I also went to HPB (not HP:HBP) and bought some more books.

Consider the Lobster (David Foster Wallace)- 9.75*
En bonne forme (Seventh Edition) - 5.98
Project on the City 2 (Harvard[!] School of Design) -30.95**
The Lemon Table (Julian Barnes) -9.25

Books I have started but didn't finish:
World War Z
The Third Policeman
White Teeth
Life of Pi
Pride & Prejudice
The Golden Compass****
Tropic of Cancer
So Long and Thanks for All the Fish*****

There are three primary reasons behind my inability to finish a novel:
1.Craft: The burden of the Author. I am reluctant to point to any novel and say "this is typefaced shit." So instead, here is a broad generalization about poorly-crafted novels: the story is so tightly written I am positive that I'm not using my imagination at all, but transcribing someone else's words into my Wernicke's area which just starts reading everything as "do something else or your brain will leave you" after a while.
****Alternatively, I am sometimes amazed that an Author can find a single character interesting, and so interesting as to ignore the plot and focus on a character I find miracuously dull and repugnant at the same time. Which should be impossible, and perhaps that warranted the writing of the story in the first place and it's just not for me, you may like it, watch the pretty movie instead.
2.Time: Completely on me. I am "easily distracted." Not like, "oh a shiney object" easily distracted, but I do get a lot of recommendations and when coupled with an "active imagination" a recommendation is kinda deadly for a book. Especially considering the waning effect of illusions, which fade as Time wears on. And I think some Authors compensate for this well. The page ninety or page sixty challenge is smart. Also, World War Z is really accessible. I pick it up when I want to. I'll finish it eventually. The only concern is, for me, that the three recommendations I got for it basically said: I was unable to put it down. Not "it's new storytelling and the presence, and yet complete removal of the narrator is incredible." or "Oral History, right on, I bought the book-on-tape." or "hey, we should record this ourselves, like, dramatically."
Just "I couldn't put it down."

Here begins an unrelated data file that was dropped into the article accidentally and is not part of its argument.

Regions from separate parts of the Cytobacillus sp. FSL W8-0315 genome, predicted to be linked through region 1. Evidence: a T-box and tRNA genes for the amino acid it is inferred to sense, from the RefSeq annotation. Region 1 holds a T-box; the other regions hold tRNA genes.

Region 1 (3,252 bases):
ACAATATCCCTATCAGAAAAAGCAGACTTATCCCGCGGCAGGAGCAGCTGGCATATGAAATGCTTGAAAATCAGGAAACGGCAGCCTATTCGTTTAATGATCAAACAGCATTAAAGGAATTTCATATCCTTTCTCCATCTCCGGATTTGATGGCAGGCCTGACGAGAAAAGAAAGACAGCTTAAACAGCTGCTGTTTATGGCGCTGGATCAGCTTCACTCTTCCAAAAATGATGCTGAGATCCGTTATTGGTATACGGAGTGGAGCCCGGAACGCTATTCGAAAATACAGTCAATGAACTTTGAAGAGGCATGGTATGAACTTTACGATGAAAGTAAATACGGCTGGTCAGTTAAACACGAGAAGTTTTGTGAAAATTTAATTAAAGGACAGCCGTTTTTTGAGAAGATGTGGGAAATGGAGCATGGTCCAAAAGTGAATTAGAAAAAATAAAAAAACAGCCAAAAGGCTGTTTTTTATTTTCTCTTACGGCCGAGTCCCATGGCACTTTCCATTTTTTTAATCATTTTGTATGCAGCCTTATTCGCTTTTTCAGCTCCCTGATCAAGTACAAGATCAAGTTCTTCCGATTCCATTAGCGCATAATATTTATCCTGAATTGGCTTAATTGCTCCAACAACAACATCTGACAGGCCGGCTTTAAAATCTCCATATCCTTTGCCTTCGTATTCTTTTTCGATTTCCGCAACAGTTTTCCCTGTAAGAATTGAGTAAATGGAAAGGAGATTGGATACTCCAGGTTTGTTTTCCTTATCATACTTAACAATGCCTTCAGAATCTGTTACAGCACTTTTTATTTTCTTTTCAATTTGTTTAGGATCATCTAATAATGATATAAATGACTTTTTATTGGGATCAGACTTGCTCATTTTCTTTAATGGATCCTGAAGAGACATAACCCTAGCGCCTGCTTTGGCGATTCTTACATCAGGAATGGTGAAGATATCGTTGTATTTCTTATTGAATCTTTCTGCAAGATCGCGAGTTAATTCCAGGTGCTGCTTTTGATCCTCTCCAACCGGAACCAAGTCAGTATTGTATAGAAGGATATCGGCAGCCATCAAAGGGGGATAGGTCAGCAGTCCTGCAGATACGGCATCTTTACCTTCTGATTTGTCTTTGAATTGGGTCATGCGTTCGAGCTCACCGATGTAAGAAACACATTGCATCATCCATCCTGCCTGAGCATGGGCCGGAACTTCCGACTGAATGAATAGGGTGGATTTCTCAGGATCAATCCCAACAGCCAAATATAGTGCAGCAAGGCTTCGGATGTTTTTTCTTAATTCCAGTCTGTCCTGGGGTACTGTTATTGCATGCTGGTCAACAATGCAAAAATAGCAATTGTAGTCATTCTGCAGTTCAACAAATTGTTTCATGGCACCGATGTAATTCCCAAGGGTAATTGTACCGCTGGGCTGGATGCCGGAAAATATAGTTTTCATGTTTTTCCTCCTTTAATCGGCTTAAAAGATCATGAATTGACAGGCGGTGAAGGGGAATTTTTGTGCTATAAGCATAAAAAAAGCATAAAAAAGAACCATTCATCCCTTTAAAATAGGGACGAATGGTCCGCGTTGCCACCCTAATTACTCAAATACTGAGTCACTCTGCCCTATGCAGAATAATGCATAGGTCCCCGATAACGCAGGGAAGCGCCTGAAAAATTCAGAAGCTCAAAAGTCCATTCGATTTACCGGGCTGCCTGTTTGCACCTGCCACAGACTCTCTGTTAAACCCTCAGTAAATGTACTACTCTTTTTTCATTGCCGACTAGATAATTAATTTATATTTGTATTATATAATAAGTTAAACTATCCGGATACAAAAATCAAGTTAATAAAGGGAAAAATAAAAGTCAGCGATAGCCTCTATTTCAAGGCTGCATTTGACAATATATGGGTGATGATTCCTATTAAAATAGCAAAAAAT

3.Breaking of Trust- I'd like to read a utopian novel where everything looked distopian for a minute, but turned out that everything was hunky dory. What would that say for the reader's expectations? What does that say for the human condition? And fuck you if you start to show me that and then write some dystopian teenage angst-fest. Also refers to page sixty challenge, think it's smart, don't want to reread books again unless they're funny/quotable. Transparency, not just for governments, etc.

So this is a major concern for me. I mean, the novel is the major mental wank fest of the twentieth century, and what does that say about me if I can't masturbate, especially mentally, with everyone else? I don't mean to say I haven't been reading.
I'm about halfway through High Fidelity, which I borrowed from the love of my life yesterday.****** I've read a pair of DFW essays and I actually have opinions about them. I've read poetry, romantic poetry, mind you, and had my opinions shot down and then briefly entertained in class.*******
But the novel. That's the big thing. I'm trying to turn a short story into a novel and I'm stuck between knowing that 8,000 words is not enough space and 18,000 words will leave readers with the impression that the story has been lengthened as a vanity project/for my own amusement. All I can really think to do right now do about it is "Stop." At this point, it's stopped me from writing anything else. And that, as Zadie Smith will tell you, is no good.

*I'm really happy, for the most part, with my DFW experience. Enough so that I bought a book. I may buy Infinite Jest. I borrow it not long ago, still have time to read it. I read his first essay in "A supposedly fun thing i'll never do again"and I just wasn't so into it. As far as breaking of trust goes, it's fine, there's definitely an improvement, but the mathematical referencing mixed into long lines has an impossible sort of start and stop pacing. No effort in the way of context.

**I love and hate this book. It's thesis is that shopping is the last social activity in American cities. The data section is covers the amount of retail space in the world, and just what that means. At times it's effective, and for me that means graphs and relations. Walmart owns 3.6% of the retail area in the United States. U.S. Shopping Malls cover 29% of the Earth's retail area. If Walmart's annual revenue was compared with the gross domestic product of the 100 richest countries, it would come in at 24, (165.0 billion) between Denmark and Hong Kong. It's closest competitor is the Carrefour Group, at 49, (52.2 billion) between New Zealand and Hungary.